Pakistan: Bilawal Bhutto Zardari leads first PPP rally

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Bilawal Bhutto Zardari, chairman of Pakistan People's Party , waves to supporters during his arrival at the rally in Karachi (18 October 2014)Image source, AFP
Image caption,
Bilawal Bhutto Zardari spoke from the same bus that his mother was killed in

Tens of thousands of Pakistanis have attended the first mass rally held by the son of murdered Prime Minister Benazir Bhutto.

Bilawal Bhutto Zardari, 26, is tipped to become the next leader of the People's Party (PPP), currently headed by his father Asif Ali Zardari.

He told supporters in Karachi: "If you want to save Pakistan, the only answer is Bhuttoism and the PPP."

He had previously been forced to keep a low profile because of Taliban threats.

The BBC's Shahzeb Jillani in Karachi says that for weeks, life-sized pictures of the Bhutto dynasty have featured on billboards all over Karachi.

They show Mr Bhutto Zardari, Benazir Bhutto and his grandfather, Prime Minister Zulfikar Ali Bhutto - Pakistan's first democratically elected leader, who was hanged by the army in 1979.

Image source, AFP
Image caption,
Organisers say more than 100,000 people attended

Shahzeb Jillani, BBC News, Karachi

Karachi has not seen such a huge PPP rally for years. The party is trying to show that it still has mass appeal, and can compete with other opposition politicians such as Imran Khan. It is, after all, a party that has fought military dictatorships in Pakistan time and again over the last four decades.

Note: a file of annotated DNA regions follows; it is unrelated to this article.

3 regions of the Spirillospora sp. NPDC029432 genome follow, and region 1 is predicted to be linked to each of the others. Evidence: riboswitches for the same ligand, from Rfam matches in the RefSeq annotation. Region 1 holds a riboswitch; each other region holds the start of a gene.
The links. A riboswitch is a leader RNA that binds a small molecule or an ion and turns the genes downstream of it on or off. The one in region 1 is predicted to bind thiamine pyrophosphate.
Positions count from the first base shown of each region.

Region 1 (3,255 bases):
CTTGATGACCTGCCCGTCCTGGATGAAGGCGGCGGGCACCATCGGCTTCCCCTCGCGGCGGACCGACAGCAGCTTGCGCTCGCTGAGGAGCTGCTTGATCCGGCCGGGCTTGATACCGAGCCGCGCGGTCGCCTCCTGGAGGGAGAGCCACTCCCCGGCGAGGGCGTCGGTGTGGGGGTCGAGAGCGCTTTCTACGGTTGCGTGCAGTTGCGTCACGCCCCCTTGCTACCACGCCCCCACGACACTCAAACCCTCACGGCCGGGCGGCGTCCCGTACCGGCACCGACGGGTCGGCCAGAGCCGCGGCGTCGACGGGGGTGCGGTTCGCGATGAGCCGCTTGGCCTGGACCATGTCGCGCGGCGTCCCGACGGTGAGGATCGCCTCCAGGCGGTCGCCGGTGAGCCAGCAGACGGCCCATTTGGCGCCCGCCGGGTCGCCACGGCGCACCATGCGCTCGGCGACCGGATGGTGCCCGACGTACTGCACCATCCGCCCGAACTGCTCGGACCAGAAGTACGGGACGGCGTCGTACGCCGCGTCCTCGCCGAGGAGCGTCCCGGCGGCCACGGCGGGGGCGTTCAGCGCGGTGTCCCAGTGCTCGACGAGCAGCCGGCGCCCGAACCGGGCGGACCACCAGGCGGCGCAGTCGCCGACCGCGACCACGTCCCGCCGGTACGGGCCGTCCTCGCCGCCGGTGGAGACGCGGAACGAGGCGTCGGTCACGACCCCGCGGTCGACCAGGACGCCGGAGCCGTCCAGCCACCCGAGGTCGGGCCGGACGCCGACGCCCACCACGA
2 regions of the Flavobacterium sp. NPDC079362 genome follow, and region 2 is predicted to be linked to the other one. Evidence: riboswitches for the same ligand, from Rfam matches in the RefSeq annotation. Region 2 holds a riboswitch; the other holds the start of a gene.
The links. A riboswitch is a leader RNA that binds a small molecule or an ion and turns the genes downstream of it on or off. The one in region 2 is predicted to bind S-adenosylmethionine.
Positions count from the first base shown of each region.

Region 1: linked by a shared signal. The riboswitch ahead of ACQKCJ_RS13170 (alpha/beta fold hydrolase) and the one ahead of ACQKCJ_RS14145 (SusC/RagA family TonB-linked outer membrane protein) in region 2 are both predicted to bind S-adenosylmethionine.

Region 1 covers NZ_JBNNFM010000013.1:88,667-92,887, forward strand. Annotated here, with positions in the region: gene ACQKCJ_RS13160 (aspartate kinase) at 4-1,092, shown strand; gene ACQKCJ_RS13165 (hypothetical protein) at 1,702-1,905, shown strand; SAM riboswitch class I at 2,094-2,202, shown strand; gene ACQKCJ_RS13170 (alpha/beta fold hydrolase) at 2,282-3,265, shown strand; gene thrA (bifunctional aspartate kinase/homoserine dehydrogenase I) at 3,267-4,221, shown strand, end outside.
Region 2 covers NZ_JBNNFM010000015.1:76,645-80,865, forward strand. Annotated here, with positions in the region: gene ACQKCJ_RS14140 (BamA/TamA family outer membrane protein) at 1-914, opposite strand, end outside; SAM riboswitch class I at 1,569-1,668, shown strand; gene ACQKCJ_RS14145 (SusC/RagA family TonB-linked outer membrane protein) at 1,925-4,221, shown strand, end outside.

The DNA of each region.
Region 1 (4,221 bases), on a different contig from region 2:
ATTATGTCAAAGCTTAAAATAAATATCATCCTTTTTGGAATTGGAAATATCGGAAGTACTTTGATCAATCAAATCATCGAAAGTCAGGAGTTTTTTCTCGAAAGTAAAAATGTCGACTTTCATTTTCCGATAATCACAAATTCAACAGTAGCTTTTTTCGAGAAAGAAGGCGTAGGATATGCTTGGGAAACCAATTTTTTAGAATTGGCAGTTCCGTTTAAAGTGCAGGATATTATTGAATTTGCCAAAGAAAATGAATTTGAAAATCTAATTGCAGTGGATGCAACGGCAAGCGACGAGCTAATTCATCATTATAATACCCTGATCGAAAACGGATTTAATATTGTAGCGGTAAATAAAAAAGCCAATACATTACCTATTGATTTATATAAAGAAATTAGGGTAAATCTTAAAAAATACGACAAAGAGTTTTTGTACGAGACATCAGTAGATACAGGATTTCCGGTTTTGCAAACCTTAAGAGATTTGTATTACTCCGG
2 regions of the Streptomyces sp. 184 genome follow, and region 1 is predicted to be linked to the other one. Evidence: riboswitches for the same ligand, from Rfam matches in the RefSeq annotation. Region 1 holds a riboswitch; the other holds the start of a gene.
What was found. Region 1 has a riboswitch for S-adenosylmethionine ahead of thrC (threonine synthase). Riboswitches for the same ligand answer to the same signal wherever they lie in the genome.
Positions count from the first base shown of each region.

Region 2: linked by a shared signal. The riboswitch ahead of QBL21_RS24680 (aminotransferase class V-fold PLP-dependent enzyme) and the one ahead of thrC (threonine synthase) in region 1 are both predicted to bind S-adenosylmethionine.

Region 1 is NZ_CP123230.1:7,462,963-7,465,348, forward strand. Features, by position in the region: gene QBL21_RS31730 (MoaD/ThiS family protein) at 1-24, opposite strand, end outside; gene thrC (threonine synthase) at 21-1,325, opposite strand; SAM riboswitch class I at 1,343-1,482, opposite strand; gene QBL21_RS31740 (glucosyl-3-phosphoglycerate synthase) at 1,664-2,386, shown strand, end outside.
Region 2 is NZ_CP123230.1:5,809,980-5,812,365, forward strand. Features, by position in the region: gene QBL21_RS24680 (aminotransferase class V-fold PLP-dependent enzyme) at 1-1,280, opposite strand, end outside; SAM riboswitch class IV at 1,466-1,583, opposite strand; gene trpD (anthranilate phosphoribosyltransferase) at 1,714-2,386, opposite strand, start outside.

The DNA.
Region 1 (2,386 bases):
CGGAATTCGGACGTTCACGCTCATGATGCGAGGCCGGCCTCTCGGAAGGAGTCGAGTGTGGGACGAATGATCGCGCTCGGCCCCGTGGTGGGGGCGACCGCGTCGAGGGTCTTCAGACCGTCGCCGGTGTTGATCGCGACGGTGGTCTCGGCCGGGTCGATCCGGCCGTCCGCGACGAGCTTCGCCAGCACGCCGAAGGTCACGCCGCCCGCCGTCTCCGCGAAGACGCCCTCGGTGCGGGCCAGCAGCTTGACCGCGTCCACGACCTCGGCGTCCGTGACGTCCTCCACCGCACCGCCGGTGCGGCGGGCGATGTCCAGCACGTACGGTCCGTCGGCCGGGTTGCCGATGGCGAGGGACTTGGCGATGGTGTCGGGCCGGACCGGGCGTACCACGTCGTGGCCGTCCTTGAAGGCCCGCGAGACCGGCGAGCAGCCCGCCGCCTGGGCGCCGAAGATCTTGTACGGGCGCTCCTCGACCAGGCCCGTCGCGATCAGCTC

But in the end, the rally was seen as a government-sponsored event, because the party still governs the southern province of Sindh. Many of the tens of thousands of people who attended were bussed in from the party's rural strongholds.

They came to hear their young leader Bilawal Bhutto Zardari, in whom many party loyalists see a reflection of his assassinated mother, Benazir Bhutto. There was little substance in his speech, though he made some bold points about the need to fight militancy and protect religious minorities.

He attacked political opponents across the political spectrum, but he said nothing about how he plans to tackle allegations of corruption and improve governance in Sindh.

Image caption,
Most of those attending were party loyalists from Sindh

Our correspondent says there was a festive mood among PPP workers, many of whom have travelled by bus from rural areas of Sindh province, which is governed by the party.

The organisers say the event was attended by more than 100,000 people.

Everyone attending the rally had to undergo a security screening, and cars are being banned from travelling nearby.

In the run-up to the May 2013 general election, Mr Bhutto Zardari could not hold public gatherings because of threats to his life.

The party, which had governed since 2008, lost the election after being blamed for misrule and accused of corruption and being out of touch.

More recently, the PPP appears to have lost more ground to opposition politicians such as Imran Khan, our correspondent says.

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